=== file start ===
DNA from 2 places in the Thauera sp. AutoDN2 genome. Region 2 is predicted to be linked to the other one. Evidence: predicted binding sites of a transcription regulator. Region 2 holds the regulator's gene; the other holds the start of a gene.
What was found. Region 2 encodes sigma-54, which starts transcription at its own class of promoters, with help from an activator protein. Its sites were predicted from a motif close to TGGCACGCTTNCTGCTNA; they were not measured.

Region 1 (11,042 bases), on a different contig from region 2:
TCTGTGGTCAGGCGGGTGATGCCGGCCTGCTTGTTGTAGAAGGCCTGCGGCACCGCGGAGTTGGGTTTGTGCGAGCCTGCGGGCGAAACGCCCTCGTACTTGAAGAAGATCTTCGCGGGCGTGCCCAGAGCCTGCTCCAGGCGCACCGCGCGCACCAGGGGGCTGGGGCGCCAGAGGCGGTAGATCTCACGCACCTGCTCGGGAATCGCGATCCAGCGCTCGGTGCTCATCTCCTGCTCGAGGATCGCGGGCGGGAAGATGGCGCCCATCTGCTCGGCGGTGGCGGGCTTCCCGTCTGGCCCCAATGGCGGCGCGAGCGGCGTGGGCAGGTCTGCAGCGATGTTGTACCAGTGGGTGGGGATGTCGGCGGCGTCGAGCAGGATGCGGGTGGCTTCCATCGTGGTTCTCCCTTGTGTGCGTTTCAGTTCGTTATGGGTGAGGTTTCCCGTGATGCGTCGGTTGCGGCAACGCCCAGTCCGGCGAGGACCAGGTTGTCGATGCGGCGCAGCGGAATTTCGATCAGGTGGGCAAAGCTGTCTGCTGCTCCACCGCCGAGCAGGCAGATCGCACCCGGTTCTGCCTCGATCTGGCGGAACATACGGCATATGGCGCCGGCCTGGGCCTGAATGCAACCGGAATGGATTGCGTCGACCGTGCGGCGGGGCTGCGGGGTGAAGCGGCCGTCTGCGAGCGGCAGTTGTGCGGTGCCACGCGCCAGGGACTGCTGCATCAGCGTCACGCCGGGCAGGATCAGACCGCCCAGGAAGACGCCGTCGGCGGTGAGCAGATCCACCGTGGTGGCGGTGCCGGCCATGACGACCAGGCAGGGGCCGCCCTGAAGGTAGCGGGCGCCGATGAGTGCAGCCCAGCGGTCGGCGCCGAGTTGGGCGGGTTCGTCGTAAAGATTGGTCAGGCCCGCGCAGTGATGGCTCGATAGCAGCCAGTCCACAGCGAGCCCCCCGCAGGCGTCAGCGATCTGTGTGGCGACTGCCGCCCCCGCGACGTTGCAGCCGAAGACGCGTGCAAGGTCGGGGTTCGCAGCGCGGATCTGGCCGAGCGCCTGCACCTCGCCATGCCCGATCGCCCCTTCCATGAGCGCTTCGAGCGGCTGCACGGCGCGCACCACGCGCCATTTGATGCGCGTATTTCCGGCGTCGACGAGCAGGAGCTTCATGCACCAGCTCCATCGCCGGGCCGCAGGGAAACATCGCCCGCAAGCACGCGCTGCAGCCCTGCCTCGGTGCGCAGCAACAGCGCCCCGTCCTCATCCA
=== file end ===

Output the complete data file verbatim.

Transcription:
DNA from 2 places in the Thauera sp. AutoDN2 genome. Region 2 is predicted to be linked to the other one. Evidence: predicted binding sites of a transcription regulator. Region 2 holds the regulator's gene; the other holds the start of a gene.
What was found. Region 2 encodes sigma-54, which starts transcription at its own class of promoters, with help from an activator protein. Its sites were predicted from a motif close to TGGCACGCTTNCTGCTNA; they were not measured.

Region 1 (11,042 bases), on a different contig from region 2:
TCTGTGGTCAGGCGGGTGATGCCGGCCTGCTTGTTGTAGAAGGCCTGCGGCACCGCGGAGTTGGGTTTGTGCGAGCCTGCGGGCGAAACGCCCTCGTACTTGAAGAAGATCTTCGCGGGCGTGCCCAGAGCCTGCTCCAGGCGCACCGCGCGCACCAGGGGGCTGGGGCGCCAGAGGCGGTAGATCTCACGCACCTGCTCGGGAATCGCGATCCAGCGCTCGGTGCTCATCTCCTGCTCGAGGATCGCGGGCGGGAAGATGGCGCCCATCTGCTCGGCGGTGGCGGGCTTCCCGTCTGGCCCCAATGGCGGCGCGAGCGGCGTGGGCAGGTCTGCAGCGATGTTGTACCAGTGGGTGGGGATGTCGGCGGCGTCGAGCAGGATGCGGGTGGCTTCCATCGTGGTTCTCCCTTGTGTGCGTTTCAGTTCGTTATGGGTGAGGTTTCCCGTGATGCGTCGGTTGCGGCAACGCCCAGTCCGGCGAGGACCAGGTTGTCGATGCGGCGCAGCGGAATTTCGATCAGGTGGGCAAAGCTGTCTGCTGCTCCACCGCCGAGCAGGCAGATCGCACCCGGTTCTGCCTCGATCTGGCGGAACATACGGCATATGGCGCCGGCCTGGGCCTGAATGCAACCGGAATGGATTGCGTCGACCGTGCGGCGGGGCTGCGGGGTGAAGCGGCCGTCTGCGAGCGGCAGTTGTGCGGTGCCACGCGCCAGGGACTGCTGCATCAGCGTCACGCCGGGCAGGATCAGACCGCCCAGGAAGACGCCGTCGGCGGTGAGCAGATCCACCGTGGTGGCGGTGCCGGCCATGACGACCAGGCAGGGGCCGCCCTGAAGGTAGCGGGCGCCGATGAGTGCAGCCCAGCGGTCGGCGCCGAGTTGGGCGGGTTCGTCGTAAAGATTGGTCAGGCCCGCGCAGTGATGGCTCGATAGCAGCCAGTCCACAGCGAGCCCCCCGCAGGCGTCAGCGATCTGTGTGGCGACTGCCGCCCCCGCGACGTTGCAGCCGAAGACGCGTGCAAGGTCGGGGTTCGCAGCGCGGATCTGGCCGAGCGCCTGCACCTCGCCATGCCCGATCGCCCCTTCCATGAGCGCTTCGAGCGGCTGCACGGCGCGCACCACGCGCCATTTGATGCGCGTATTTCCGGCGTCGACGAGCAGGAGCTTCATGCACCAGCTCCATCGCCGGGCCGCAGGGAAACATCGCCCGCAAGCACGCGCTGCAGCCCTGCCTCGGTGCGCAGCAACAGCGCCCCGTCCTCATCCA